Sam Bankman-Fried on his way to court.

The Israeli startups that benefited from Sam Bankman-Fried’s investments

SBF’s portfolio, allegedly amassed through extensive fraud and the stealing of customer funds, includes around 500 companies, including Israeli crypto startups StarkWare and Solidus Labs

Sam Bankman-Fried, the founder of cryptocurrency exchange FTX, who faces eight counts of fraud, conspiracy, money laundering and illegal campaign contributions, invested in at least two Israeli startups, StarkWare and Solidus Labs, through his companies FTX Ventures and Alameda Research.
StarkWare and Solidus received funding that, according to U.S. investigators, was attained by Bankman-Fried and his colleagues through extensive fraud and the stealing of customer funds. These two Israeli-founded companies are part of a list of around 500 companies in which Bankman-Fried, who was extradited from the Bahamas to the U.S. last week, had holdings, reaching a total valuation of around $5.4 billion.
According to U.S. authorities, FTX stole a total of $10 billion of customer funds, with part of that fortune being lost by Alameda through risky trades, and part being used to purchase luxurious real estate for personal use, political and social donations, and investments in crypto, trading, and media organizations.
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סם בנקמן פריד בבית משפט
סם בנקמן פריד בבית משפט
Sam Bankman-Fried on his way to court.
(Photo: Stephanie Keith / Bloomberg)
The portfolio list of 500 companies, first revealed by the Financial Times, was held through 10 different companies and was used by FTX as collateral in its last ditch attempt to raise funding and avoid bankruptcy in November. The biggest holdings include stakes in crypto mining company Genesis Digital, VC giant Sequoia, Anthony Scaramucci’s investment firm SkyBridge, and SpaceX.
According to the list, companies controlled by SBF invested at least $14 million in StarkWare over three funding rounds, including its past two rounds. StarkWare, which develops scalability and privacy solutions for blockchain technology, raised $100 million at a valuation of $8 billion this past May. The Netanya-based company raised $50 million at a $2 billion valuation last November.
StarkWare was founded in 2018 by Uri Kolodny (CEO), Eli Ben-Sasson (President), Michael Riabzev (Chief Architect), and Alessandro Chiesa (Chief Scientist). The company aims to use zero-knowledge proof to solve the inherent problems of blockchains. The company employs over 80 people, most of them out of its Netanya office.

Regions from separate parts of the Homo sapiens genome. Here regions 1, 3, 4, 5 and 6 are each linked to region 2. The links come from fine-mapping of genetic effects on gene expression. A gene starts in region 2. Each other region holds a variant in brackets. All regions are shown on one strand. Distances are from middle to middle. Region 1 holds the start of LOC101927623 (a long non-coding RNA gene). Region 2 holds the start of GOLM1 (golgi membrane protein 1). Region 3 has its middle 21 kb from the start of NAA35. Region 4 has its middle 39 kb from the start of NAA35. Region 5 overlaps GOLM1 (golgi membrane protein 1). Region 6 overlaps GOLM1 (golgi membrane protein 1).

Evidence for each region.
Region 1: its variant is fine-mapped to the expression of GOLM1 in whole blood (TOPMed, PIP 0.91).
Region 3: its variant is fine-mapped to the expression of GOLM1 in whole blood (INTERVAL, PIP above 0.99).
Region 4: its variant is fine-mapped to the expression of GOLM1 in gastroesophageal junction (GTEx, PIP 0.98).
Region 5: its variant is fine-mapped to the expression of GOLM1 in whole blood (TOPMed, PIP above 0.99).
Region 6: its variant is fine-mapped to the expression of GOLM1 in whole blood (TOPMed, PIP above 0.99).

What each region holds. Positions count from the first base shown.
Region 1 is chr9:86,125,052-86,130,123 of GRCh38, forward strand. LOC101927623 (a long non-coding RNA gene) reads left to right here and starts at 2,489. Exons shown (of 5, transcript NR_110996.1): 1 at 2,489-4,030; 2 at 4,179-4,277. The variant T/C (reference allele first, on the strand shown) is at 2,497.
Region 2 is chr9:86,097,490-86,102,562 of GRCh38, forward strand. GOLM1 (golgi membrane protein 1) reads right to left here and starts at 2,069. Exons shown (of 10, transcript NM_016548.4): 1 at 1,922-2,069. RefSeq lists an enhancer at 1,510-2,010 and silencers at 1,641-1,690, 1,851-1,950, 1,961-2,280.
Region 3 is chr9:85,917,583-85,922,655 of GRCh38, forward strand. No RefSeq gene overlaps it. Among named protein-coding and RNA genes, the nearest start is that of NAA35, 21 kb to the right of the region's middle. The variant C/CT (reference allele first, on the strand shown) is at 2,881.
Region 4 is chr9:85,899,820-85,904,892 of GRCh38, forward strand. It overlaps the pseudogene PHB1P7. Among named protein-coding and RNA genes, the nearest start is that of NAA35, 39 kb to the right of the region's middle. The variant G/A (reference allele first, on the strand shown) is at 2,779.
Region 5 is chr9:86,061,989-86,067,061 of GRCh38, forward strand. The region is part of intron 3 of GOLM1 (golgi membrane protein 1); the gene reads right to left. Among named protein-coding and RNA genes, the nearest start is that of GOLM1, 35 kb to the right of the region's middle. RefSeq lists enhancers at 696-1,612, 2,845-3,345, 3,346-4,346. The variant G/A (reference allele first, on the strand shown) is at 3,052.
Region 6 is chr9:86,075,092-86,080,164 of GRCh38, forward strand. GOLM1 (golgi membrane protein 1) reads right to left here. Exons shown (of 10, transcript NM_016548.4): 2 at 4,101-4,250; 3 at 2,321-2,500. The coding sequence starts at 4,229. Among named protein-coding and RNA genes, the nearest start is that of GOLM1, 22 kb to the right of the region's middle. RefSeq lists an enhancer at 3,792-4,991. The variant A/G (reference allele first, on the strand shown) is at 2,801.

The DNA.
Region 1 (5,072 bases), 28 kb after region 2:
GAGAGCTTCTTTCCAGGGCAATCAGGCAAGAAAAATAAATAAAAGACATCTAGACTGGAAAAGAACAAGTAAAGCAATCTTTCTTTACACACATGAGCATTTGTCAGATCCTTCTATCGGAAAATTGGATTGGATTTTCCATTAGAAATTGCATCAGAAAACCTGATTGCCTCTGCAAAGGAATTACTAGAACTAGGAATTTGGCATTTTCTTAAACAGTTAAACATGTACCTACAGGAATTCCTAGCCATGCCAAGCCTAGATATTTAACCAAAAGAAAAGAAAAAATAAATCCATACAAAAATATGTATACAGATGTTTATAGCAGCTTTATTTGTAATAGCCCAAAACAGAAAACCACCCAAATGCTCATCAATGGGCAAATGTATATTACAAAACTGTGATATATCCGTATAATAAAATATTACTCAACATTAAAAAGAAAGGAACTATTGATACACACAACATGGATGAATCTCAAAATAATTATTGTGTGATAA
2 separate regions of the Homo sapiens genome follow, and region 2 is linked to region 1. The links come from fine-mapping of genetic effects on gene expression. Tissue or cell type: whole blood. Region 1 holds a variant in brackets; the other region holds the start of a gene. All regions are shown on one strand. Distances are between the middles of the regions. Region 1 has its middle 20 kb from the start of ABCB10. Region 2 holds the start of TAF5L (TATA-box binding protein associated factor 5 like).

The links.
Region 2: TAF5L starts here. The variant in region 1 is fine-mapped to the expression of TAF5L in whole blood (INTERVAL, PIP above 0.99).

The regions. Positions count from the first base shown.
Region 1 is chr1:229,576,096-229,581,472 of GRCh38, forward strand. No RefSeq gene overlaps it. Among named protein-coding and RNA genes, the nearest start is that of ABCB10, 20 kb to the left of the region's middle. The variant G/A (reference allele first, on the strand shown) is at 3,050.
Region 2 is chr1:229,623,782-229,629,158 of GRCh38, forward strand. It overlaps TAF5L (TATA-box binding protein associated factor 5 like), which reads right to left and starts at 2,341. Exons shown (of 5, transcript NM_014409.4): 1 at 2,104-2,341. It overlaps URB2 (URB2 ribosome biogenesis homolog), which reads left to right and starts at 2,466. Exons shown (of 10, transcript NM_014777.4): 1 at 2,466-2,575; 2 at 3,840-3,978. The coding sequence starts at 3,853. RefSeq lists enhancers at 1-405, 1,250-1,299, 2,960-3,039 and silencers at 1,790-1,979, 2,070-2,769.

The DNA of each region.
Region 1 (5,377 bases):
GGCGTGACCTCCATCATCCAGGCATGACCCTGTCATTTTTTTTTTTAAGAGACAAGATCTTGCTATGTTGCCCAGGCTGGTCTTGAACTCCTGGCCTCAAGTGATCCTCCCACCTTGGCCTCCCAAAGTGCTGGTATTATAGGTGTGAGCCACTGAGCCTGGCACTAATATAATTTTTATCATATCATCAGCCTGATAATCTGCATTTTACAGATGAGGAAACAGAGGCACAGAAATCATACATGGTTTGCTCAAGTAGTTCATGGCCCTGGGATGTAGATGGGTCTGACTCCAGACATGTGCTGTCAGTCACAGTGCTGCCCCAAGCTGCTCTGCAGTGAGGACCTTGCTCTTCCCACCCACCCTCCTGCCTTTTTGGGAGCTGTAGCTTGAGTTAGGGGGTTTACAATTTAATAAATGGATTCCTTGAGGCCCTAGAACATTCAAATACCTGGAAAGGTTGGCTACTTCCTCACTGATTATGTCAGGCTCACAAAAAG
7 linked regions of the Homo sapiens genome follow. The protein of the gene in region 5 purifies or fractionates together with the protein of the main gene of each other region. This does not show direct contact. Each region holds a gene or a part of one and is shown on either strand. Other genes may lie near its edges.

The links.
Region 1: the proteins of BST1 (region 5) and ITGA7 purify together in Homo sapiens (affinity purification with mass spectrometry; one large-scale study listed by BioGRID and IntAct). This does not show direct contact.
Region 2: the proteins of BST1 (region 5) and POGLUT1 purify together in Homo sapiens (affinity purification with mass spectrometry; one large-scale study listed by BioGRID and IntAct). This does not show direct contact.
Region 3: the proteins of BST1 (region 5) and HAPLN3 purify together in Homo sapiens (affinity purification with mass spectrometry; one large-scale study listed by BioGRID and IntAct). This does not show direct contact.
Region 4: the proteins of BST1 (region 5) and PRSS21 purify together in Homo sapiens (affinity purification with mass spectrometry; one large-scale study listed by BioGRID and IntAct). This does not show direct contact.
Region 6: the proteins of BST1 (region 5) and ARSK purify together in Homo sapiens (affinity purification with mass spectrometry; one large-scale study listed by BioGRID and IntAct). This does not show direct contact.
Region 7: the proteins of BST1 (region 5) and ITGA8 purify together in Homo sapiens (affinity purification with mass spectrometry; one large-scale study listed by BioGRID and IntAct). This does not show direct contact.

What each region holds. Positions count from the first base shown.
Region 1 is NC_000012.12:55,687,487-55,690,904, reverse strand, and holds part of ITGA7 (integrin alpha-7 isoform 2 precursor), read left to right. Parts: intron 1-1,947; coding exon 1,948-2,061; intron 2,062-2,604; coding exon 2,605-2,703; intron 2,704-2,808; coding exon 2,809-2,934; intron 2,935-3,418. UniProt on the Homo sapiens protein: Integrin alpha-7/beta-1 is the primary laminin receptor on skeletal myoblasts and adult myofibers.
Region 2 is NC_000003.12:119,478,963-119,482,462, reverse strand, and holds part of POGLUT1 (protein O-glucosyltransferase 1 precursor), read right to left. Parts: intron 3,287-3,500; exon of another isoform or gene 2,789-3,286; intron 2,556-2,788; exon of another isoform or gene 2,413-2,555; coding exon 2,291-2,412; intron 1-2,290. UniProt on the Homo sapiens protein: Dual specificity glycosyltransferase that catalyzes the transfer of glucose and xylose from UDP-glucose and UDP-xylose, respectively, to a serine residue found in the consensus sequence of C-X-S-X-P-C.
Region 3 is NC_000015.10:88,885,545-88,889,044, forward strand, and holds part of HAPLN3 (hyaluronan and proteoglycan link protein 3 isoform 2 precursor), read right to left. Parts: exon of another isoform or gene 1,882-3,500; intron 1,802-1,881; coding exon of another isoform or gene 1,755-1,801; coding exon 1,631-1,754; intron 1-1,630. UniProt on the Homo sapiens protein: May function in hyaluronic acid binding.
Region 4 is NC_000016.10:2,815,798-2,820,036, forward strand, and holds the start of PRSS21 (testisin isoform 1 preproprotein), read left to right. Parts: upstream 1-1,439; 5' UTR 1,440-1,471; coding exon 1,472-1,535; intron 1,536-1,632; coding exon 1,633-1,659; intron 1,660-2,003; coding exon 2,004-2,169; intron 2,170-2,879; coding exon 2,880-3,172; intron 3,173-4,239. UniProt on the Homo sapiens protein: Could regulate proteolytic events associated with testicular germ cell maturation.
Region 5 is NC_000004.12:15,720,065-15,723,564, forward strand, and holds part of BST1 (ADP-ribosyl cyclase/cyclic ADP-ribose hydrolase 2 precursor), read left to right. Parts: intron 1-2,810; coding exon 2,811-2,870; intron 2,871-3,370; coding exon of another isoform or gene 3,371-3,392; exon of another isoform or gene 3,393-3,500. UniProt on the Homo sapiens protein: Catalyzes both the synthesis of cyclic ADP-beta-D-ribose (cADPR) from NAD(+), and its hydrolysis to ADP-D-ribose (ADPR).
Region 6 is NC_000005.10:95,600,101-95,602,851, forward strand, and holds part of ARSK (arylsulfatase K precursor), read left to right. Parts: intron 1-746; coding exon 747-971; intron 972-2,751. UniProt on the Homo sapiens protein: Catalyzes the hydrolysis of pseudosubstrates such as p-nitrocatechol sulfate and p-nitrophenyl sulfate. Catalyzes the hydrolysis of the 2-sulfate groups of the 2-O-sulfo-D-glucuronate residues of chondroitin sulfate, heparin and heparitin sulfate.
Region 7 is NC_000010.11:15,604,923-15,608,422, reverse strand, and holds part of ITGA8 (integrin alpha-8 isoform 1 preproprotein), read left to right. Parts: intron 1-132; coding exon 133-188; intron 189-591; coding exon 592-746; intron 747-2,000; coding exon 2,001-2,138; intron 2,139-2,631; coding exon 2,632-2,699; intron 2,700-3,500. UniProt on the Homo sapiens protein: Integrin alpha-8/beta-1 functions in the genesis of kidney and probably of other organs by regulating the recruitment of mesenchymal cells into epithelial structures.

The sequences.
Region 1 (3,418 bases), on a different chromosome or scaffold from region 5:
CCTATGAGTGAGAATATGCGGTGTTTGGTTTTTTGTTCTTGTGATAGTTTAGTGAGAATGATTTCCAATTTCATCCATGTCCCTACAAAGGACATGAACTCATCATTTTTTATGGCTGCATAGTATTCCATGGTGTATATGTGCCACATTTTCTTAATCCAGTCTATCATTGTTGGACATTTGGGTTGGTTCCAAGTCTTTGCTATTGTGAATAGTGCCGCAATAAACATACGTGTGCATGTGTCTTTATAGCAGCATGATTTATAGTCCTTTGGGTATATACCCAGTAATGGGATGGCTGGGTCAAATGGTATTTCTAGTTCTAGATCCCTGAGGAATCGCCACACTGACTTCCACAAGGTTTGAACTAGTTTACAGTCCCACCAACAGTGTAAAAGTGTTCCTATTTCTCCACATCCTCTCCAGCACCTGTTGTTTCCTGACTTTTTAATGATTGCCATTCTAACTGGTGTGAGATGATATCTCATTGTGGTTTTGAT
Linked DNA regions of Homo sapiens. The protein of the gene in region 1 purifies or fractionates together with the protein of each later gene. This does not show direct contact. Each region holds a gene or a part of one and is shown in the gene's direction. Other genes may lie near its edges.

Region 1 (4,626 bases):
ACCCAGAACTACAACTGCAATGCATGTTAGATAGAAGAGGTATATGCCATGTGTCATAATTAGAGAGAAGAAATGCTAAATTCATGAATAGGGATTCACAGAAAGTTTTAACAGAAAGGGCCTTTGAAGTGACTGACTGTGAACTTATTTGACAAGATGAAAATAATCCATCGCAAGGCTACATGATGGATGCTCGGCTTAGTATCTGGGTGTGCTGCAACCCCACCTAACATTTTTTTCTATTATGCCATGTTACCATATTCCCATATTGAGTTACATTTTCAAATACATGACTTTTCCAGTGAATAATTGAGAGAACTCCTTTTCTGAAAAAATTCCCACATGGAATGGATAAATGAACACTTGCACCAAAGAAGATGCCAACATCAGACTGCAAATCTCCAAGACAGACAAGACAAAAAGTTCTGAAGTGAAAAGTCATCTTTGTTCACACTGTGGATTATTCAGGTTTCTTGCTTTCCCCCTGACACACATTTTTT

SBF also purchased Starknet tokens, which are still not available for trading, at a total of at least $33,000. Other than Alameda, StarkWare’s investors also include Greenoaks Capital, Coatue, Sequoia, Founders Fund, Paradigm, and Three Arrows, which has also since gone bankrupt.

The investment in Solidus Labs was smaller and is believed to be around $500,000, made during the company’s $20 million Series A in May 2021. The company also raised a $45 million Series B this past May, led by Liberty City Ventures, and including Evolution Equity Partners, Declaration Partners, Hanaco Ventures, and Avon Ventures.
Solidus was founded in 2017 by Asaf Meir, Chen Arad, and Praveen Kumar. It employs around 100 people, mostly in Israel, and provides a crypto-native risk monitoring suite that serves crypto and DeFi platforms, financial institutions, and regulators. FTX was one of the company’s clients.
FTX’s new management has already announced that it expects to receive back any political contributions made by SBF, but the likely outcome for the money invested in such companies as StarkWare and Solidus is that the holdings will either be sold on or bought back by the companies.
StarkWare declined to comment on the matter. Solidus stated that the services provided by the company aren’t connected to FTX’s risk management and ultimate collapse, and said: “FTX invested less than 1% of the funding received by Solidus to date, alongside many investors, including former regulators, banks, financial institutions and venture capital funds. The company has always called for increased regulation in crypto.”